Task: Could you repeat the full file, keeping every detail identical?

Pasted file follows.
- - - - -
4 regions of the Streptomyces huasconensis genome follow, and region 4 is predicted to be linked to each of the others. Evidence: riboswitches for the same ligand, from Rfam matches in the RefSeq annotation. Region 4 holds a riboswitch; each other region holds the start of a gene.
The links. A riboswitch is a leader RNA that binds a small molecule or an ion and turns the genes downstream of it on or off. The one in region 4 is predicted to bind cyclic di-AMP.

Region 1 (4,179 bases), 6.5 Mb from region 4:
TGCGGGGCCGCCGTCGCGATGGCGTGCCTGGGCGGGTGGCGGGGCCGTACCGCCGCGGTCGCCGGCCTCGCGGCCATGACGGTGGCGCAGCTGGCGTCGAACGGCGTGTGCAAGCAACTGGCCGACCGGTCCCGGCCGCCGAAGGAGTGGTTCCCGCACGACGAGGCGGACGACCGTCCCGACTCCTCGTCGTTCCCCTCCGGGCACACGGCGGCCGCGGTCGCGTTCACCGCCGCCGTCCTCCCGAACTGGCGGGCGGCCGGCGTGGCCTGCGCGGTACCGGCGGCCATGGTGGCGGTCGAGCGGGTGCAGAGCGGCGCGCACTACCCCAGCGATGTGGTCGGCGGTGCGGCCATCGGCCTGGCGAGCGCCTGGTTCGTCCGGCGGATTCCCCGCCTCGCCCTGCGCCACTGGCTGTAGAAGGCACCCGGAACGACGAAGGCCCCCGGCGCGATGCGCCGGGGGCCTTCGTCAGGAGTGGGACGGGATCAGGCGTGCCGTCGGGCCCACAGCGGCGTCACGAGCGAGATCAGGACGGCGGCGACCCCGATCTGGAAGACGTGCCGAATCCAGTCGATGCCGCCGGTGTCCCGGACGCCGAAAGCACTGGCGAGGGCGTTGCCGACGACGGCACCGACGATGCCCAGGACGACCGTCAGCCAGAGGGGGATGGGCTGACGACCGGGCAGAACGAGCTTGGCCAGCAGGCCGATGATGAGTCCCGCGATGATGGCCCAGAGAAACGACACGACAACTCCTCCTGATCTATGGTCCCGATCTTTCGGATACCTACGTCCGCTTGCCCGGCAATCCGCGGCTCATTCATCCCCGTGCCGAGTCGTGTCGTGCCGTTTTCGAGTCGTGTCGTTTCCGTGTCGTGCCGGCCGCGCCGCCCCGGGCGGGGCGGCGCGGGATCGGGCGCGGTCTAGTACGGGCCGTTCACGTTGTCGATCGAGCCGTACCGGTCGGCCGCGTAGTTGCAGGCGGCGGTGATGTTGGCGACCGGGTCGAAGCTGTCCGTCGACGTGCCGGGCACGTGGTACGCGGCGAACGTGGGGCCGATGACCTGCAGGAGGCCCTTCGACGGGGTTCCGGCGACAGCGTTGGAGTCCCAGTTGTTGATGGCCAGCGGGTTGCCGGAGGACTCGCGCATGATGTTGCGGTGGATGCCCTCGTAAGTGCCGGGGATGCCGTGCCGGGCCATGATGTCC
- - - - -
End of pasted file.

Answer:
4 regions of the Streptomyces huasconensis genome follow, and region 4 is predicted to be linked to each of the others. Evidence: riboswitches for the same ligand, from Rfam matches in the RefSeq annotation. Region 4 holds a riboswitch; each other region holds the start of a gene.
The links. A riboswitch is a leader RNA that binds a small molecule or an ion and turns the genes downstream of it on or off. The one in region 4 is predicted to bind cyclic di-AMP.

Region 1 (4,179 bases), 6.5 Mb from region 4:
TGCGGGGCCGCCGTCGCGATGGCGTGCCTGGGCGGGTGGCGGGGCCGTACCGCCGCGGTCGCCGGCCTCGCGGCCATGACGGTGGCGCAGCTGGCGTCGAACGGCGTGTGCAAGCAACTGGCCGACCGGTCCCGGCCGCCGAAGGAGTGGTTCCCGCACGACGAGGCGGACGACCGTCCCGACTCCTCGTCGTTCCCCTCCGGGCACACGGCGGCCGCGGTCGCGTTCACCGCCGCCGTCCTCCCGAACTGGCGGGCGGCCGGCGTGGCCTGCGCGGTACCGGCGGCCATGGTGGCGGTCGAGCGGGTGCAGAGCGGCGCGCACTACCCCAGCGATGTGGTCGGCGGTGCGGCCATCGGCCTGGCGAGCGCCTGGTTCGTCCGGCGGATTCCCCGCCTCGCCCTGCGCCACTGGCTGTAGAAGGCACCCGGAACGACGAAGGCCCCCGGCGCGATGCGCCGGGGGCCTTCGTCAGGAGTGGGACGGGATCAGGCGTGCCGTCGGGCCCACAGCGGCGTCACGAGCGAGATCAGGACGGCGGCGACCCCGATCTGGAAGACGTGCCGAATCCAGTCGATGCCGCCGGTGTCCCGGACGCCGAAAGCACTGGCGAGGGCGTTGCCGACGACGGCACCGACGATGCCCAGGACGACCGTCAGCCAGAGGGGGATGGGCTGACGACCGGGCAGAACGAGCTTGGCCAGCAGGCCGATGATGAGTCCCGCGATGATGGCCCAGAGAAACGACACGACAACTCCTCCTGATCTATGGTCCCGATCTTTCGGATACCTACGTCCGCTTGCCCGGCAATCCGCGGCTCATTCATCCCCGTGCCGAGTCGTGTCGTGCCGTTTTCGAGTCGTGTCGTTTCCGTGTCGTGCCGGCCGCGCCGCCCCGGGCGGGGCGGCGCGGGATCGGGCGCGGTCTAGTACGGGCCGTTCACGTTGTCGATCGAGCCGTACCGGTCGGCCGCGTAGTTGCAGGCGGCGGTGATGTTGGCGACCGGGTCGAAGCTGTCCGTCGACGTGCCGGGCACGTGGTACGCGGCGAACGTGGGGCCGATGACCTGCAGGAGGCCCTTCGACGGGGTTCCGGCGACAGCGTTGGAGTCCCAGTTGTTGATGGCCAGCGGGTTGCCGGAGGACTCGCGCATGATGTTGCGGTGGATGCCCTCGTAAGTGCCGGGGATGCCGTGCCGGGCCATGATGTCC